Scientists have found a diverse colony of microbes living on bits of plastic waste in the ocean, dubbed the "plastisphere."

The colonies of bacteria that exist on tiny pieces of plastic are barely the size of a pin. The team of scientists hope to use the plastisphere to unlock the true extent of human consumption on the oceans, according to a Woods Hole Oceanographic Institution press release.

"We're not just interested in who's there. We're interested in their function, how they're functioning in this ecosystem, how they're altering this ecosystem, and what's the ultimate fate of these particles in the ocean," said Linda Amaral-Zettler from the Marine Biological Laboratory (MBL) who worked on the study. "Are they sinking to the bottom of the ocean? Are they being ingested? If they're being ingested, what impact does that have?" 

The team used scanning electron microscopy and gene sequencing techniques to identify around 1,000 types of bacteria living in the plastisphere community. The team believes there are even more microbial members of the colony that have yet to be discovered.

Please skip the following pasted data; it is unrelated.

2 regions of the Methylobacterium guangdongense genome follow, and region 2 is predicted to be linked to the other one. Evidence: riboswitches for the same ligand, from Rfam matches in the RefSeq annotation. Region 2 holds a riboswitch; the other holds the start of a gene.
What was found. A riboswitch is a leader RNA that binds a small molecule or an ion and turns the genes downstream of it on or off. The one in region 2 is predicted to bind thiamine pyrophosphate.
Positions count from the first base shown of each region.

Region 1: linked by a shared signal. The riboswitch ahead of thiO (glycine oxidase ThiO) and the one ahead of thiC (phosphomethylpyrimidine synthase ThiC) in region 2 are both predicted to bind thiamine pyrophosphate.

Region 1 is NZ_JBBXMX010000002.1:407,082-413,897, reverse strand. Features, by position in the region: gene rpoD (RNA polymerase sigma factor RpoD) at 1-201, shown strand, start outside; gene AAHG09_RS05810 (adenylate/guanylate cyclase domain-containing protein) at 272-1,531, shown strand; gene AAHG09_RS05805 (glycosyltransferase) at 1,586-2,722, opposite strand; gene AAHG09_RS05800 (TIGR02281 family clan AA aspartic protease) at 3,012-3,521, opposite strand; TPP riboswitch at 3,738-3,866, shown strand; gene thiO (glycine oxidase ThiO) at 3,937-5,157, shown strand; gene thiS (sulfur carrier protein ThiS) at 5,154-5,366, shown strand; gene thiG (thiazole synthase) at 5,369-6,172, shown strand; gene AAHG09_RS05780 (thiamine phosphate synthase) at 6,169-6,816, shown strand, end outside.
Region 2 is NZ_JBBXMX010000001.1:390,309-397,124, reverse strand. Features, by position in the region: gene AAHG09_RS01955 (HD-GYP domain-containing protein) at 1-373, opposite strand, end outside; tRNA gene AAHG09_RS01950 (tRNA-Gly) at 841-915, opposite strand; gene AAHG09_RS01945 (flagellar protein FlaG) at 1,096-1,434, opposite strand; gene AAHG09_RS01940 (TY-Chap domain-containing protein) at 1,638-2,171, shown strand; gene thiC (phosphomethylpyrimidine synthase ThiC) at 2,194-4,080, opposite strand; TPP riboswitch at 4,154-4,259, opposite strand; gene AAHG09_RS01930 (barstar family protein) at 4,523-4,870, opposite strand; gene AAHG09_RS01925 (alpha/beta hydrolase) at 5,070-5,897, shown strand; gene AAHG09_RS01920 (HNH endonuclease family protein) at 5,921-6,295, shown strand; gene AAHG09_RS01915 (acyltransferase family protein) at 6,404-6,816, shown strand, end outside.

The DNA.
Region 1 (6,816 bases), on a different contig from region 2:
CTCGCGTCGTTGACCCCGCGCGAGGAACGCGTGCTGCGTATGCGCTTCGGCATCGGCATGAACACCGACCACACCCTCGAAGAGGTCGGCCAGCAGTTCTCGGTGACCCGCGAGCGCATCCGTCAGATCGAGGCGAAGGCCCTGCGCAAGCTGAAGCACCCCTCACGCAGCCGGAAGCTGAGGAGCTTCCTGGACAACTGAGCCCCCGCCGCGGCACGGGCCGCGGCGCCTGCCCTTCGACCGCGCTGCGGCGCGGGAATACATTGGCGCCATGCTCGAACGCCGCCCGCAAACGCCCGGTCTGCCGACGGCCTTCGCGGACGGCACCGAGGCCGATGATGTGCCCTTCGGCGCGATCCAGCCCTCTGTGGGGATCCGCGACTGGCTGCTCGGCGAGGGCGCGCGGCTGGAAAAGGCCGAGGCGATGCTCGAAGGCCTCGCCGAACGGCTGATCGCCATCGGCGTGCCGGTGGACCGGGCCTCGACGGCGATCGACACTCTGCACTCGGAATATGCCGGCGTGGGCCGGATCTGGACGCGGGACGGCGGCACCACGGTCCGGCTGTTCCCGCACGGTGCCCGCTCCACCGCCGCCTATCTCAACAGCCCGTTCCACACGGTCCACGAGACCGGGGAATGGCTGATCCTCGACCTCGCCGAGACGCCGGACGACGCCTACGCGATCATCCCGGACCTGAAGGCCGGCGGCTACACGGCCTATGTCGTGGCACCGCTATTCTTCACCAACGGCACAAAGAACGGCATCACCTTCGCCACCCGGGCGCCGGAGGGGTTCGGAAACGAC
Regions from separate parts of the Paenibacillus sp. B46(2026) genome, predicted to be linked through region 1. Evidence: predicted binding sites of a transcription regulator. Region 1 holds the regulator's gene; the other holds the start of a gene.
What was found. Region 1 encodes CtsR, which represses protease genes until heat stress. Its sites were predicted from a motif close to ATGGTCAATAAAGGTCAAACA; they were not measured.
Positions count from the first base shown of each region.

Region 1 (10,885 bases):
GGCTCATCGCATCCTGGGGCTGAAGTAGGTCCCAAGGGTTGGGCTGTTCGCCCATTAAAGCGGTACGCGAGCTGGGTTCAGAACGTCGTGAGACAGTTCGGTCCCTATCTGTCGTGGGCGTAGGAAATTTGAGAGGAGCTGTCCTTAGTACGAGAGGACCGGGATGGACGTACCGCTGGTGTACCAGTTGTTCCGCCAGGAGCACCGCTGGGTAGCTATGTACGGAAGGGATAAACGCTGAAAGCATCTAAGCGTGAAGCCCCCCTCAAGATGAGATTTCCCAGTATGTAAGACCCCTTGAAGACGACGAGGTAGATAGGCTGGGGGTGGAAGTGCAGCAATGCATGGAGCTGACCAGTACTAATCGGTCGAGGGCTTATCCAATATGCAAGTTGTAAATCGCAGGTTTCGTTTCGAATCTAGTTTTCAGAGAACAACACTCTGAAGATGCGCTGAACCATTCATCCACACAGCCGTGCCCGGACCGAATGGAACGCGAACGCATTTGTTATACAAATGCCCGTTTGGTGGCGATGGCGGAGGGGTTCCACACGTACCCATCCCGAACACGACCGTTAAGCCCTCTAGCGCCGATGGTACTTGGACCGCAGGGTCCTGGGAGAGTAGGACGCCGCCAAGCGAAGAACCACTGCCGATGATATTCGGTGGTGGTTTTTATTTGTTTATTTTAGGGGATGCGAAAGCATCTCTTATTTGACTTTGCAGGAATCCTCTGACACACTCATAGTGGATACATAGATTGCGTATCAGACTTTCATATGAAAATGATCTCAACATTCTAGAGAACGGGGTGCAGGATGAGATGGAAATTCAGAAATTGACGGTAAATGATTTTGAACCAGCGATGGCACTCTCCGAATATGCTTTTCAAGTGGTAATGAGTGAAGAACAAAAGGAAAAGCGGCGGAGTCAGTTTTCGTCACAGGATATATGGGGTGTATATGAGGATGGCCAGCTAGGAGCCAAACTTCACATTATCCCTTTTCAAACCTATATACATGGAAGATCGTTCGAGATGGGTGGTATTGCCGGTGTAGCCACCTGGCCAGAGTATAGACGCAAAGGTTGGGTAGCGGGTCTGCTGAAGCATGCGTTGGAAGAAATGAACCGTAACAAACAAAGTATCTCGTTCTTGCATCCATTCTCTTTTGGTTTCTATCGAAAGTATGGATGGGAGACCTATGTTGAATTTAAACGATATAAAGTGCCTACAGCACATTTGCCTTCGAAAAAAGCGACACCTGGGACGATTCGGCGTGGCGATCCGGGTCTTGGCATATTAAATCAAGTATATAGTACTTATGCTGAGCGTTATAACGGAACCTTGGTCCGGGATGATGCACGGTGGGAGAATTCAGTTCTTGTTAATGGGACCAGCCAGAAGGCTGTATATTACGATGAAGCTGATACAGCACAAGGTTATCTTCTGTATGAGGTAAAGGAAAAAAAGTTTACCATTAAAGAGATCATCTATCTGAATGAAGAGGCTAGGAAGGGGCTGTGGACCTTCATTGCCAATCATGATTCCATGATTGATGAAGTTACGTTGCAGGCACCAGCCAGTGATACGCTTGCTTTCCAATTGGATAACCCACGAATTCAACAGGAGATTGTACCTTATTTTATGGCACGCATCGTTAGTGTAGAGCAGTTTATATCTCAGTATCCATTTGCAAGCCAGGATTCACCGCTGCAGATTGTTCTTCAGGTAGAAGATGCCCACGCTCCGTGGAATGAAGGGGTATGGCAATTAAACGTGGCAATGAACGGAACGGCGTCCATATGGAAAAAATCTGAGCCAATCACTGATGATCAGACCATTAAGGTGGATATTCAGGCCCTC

The species already discovered include: "plants, algae, and bacteria that manufacture their own food (autotrophs), animals and bacteria that feed on them (heterotrophs), predators that feed on these, and other organisms that establish synergistic relationships (symbionts)."

"The organisms inhabiting the plastisphere were different from those in surrounding seawater, indicating that plastic debris acts as artificial 'microbial reefs," said Tracy Mincer from Woods Hole Oceanographic Institution. "They supply a place that selects for and supports distinct microbes to settle and succeed."

Scientists found evidence suggesting the microbes actually take part in the degradation of the plastic. There were microscopic cracks and craters in the surfaces, which were most likely caused by the bacteria.

"When we first saw the 'pit formers' we were very excited, especially when they showed up on multiple pieces of plastic of different types of resins," said Erik Zettler from the Sea Education Association (SEA). "Now we have to figure out what they are by [genetically] sequencing them and hopefully getting them into culture so we can do experiments."

The microbes could be less friendly than they sound, the plastic acts as a raft which could transport the bacteria to other places. One plastic sample contained bacteria which causes cholera and gastrointestinal maladies.